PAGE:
Recipe taken from Bon Appetit
- ¼ cup olive oil
- 1 head of garlic, cloves crushed
- 1 large red onion, chopped
- 3 oil-packed anchovy fillets (optional)
- ½ teaspoon crushed red pepper flakes
- 1 tablespoon tomato paste
- ¼ cup dry white wine
- 2 28-ounce cans whole peeled tomatoes
- ¼ cup torn basil leaves
- ½ teaspoon dried oregano
- Kosher salt
Eggplant and Assembly
- 4 pounds Italian eggplants (about 4 medium), peeled, sliced lengthwise ½–¾ inch thick
- Kosher salt
- 3 cups panko (Japanese breadcrumbs)
- 1½ teaspoon dried oregano
- 1 teaspoon freshly ground black pepper
- 1½ cups finely grated Parmesan, divided
- 1½ cups all-purpose flour
- 5 large eggs, beaten to blend
- 1⅓ cups olive oil
- ½ cup finely chopped basil and parsley, plus basil leaves for serving
- 6 ounces low-moisture mozzarella, grated (about 1⅓ cups)
- 8 ounces fresh mozzarella, thinly sliced
- Preheat oven to 350°. Heat oil in a large heavy ovenproof pot over medium. Cook garlic, stirring often, until golden, about 4 minutes. Add onion, anchovies (if using), and red pepper flakes and cook, stirring often, until onion is translucent, about 5 minutes. Stir in tomato paste and cook, stirring often, until slightly darkened, about 2 minutes. Add wine, bring to a boil, and cook until almost completely evaporated, about 1 minute. Add tomatoes, breaking up with your hands, and their juices; add basil and oregano and stir to combine. Swirl 1½ cups water into one tomato can, then the other, to rinse, and add to pot; season with salt. Transfer pot to oven; roast sauce, stirring halfway through, until thick and tomatoes are browned on top and around edges of pot, 2–2½ hours.
- Let sauce cool slightly. Pass through the large holes of a food mill or process in a food processor until mostly smooth. Taste and season with salt.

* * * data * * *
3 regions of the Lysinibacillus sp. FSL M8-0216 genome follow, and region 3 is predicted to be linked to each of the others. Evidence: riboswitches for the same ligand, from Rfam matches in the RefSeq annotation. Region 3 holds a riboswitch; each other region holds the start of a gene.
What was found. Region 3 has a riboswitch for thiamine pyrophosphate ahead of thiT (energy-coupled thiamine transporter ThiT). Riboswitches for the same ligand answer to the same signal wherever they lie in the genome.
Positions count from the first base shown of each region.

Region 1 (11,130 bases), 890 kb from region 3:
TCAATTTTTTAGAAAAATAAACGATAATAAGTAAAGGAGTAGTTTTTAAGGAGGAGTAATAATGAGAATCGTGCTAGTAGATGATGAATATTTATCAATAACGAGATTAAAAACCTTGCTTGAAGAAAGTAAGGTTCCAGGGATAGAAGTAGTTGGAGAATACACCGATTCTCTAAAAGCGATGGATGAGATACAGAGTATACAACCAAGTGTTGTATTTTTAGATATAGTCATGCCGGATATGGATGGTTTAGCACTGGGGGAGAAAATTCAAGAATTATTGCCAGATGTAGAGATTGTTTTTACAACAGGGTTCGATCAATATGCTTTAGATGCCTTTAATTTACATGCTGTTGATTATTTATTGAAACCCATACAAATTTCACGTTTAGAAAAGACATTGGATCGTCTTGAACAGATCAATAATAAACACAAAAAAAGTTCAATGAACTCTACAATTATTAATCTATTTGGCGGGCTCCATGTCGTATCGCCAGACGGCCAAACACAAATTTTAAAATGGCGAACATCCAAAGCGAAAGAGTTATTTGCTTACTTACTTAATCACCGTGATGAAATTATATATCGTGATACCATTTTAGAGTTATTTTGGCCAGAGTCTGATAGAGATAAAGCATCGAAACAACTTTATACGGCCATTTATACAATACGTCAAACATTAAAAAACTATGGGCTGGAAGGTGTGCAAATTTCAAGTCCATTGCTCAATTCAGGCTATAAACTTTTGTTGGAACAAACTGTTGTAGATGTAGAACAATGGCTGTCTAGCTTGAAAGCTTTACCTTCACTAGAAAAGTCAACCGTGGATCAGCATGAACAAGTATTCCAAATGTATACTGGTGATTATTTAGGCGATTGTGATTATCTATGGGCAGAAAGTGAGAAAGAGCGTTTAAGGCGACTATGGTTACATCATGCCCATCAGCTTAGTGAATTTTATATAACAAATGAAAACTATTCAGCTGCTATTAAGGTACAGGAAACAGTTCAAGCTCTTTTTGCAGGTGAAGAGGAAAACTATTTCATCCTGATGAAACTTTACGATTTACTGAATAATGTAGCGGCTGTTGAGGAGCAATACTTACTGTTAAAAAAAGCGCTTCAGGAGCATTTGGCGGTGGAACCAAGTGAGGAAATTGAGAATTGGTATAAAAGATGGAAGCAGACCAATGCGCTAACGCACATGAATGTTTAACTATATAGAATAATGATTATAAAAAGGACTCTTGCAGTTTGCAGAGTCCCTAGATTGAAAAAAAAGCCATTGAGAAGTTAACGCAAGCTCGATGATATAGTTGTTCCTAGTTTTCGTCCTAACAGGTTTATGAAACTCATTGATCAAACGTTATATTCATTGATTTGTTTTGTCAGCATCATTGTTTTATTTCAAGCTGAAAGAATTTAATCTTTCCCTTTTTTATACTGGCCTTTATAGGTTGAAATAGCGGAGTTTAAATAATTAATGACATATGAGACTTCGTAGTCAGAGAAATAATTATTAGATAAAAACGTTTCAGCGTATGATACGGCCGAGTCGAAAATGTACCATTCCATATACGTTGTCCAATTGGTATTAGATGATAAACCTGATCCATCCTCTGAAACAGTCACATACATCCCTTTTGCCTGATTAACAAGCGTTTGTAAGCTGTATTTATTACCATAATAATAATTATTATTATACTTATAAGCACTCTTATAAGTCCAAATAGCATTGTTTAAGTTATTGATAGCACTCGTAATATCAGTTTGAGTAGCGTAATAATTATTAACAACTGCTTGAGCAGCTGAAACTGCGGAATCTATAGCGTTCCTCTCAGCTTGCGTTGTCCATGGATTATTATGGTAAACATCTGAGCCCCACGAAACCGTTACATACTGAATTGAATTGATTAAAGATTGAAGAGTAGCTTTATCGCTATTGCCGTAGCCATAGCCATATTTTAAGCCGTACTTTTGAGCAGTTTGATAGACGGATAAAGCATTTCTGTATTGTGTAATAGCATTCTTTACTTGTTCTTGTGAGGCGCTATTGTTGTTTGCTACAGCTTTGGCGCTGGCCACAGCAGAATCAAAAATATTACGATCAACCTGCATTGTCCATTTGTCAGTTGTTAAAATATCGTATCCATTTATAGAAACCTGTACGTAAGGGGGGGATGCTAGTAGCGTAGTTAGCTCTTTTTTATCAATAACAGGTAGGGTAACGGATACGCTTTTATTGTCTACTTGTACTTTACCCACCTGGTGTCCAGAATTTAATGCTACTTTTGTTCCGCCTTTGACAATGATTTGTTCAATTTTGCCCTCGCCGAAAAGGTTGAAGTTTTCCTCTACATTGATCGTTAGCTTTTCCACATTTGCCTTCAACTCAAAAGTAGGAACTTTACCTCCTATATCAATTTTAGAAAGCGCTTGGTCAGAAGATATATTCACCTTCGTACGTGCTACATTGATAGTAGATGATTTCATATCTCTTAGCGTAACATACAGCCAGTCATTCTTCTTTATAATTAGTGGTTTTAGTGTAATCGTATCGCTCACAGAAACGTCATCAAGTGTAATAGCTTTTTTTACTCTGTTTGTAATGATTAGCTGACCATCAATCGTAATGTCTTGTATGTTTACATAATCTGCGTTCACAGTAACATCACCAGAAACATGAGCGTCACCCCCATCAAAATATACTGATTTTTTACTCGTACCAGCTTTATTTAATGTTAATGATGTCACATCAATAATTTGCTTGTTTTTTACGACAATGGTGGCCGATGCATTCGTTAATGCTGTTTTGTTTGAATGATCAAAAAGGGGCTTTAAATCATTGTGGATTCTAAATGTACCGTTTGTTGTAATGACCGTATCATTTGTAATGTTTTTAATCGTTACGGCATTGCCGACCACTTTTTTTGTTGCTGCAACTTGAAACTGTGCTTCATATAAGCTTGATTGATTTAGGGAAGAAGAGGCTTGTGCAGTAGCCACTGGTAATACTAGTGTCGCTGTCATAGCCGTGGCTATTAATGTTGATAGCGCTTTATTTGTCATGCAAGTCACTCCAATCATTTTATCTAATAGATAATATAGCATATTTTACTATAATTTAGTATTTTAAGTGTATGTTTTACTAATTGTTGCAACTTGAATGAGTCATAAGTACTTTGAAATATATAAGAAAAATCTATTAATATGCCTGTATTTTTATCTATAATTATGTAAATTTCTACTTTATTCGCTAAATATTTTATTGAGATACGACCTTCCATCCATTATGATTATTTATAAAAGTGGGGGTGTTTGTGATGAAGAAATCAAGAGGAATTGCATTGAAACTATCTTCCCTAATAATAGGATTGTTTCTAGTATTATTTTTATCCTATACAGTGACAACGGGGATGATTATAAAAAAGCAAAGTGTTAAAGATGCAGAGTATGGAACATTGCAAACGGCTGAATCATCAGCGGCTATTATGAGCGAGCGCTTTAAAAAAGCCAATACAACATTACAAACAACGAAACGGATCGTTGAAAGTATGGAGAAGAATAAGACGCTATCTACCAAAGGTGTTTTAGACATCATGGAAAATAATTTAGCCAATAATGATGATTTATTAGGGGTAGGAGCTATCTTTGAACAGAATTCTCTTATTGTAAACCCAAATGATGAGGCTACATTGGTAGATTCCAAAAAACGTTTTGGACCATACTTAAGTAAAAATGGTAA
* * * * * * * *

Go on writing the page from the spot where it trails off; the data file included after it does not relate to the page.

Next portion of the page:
- Do Ahead: Sauce can be made 2 days ahead. Cover and chill.
Eggplant and Assembly
- Lightly season eggplant slices all over with salt; place in a single layer on several layers of paper towels inside a rimmed baking sheet. Top with another layer of paper towels and more slices; repeat as needed. Top with a final layer of paper towels, then another rimmed baking sheet; weigh down with a heavy pot. Let eggplant sit until it has released excess liquid, 45–60 minutes. This step gives the eggplant a creamy texture when baked.
- Meanwhile, pulse panko, oregano, pepper, and ¾ cup Parmesan in a food processor until very finely ground. Transfer to a shallow bowl.
- Preheat oven to 350°. Place flour in another shallow bowl and eggs in a third shallow bowl. Working one at a time, dredge eggplant slices in flour, then dip in egg, allowing excess to drip off. Coat in breadcrumbs, packing all around, then shaking off excess. Place on wire racks.
- Heat ⅔ cup oil in a large skillet, preferably cast iron, over medium-high. Cook as many eggplant slices as will comfortably fit in pan, turning once, until deep golden, about 5 minutes. Transfer to paper towels and immediately press with more paper towel to absorb oil. Working in batches, repeat with remaining slices, adding remaining ⅔ cup oil and wiping out skillet as needed. Let cool. Taste and season with more salt if needed.
- Toss chopped herbs, low-moisture mozzarella, and remaining ¾ cup Parmesan in a medium bowl. Spread 1 cup sauce over the bottom of a 13×9″ baking pan; top with a layer of eggplant slices (trim as needed). Drizzle 1 cup sauce over and sprinkle with one-third of cheese mixture. Add another layer of eggplant, followed by 1 cup sauce and half of remaining cheese mixture. Repeat layers with remaining slices, sauce, and cheese mixture. Cover with foil and bake on a rimmed baking sheet until eggplant is custardy, 45–60 minutes.
- Remove from oven and arrange fresh mozzarella over eggplant. Increase oven temperature to 425° and bake, uncovered, until cheese is bubbling and browned in spots, 15–20 minutes longer. Let rest 30 minutes. Top with basil leaves just before slicing.
- Do Ahead: Eggplant Parmesan can be made 2 days ahead. Let cool; cover with foil and chill. Reheat in a 350° oven, uncovering halfway through, until bubbling gently at edges.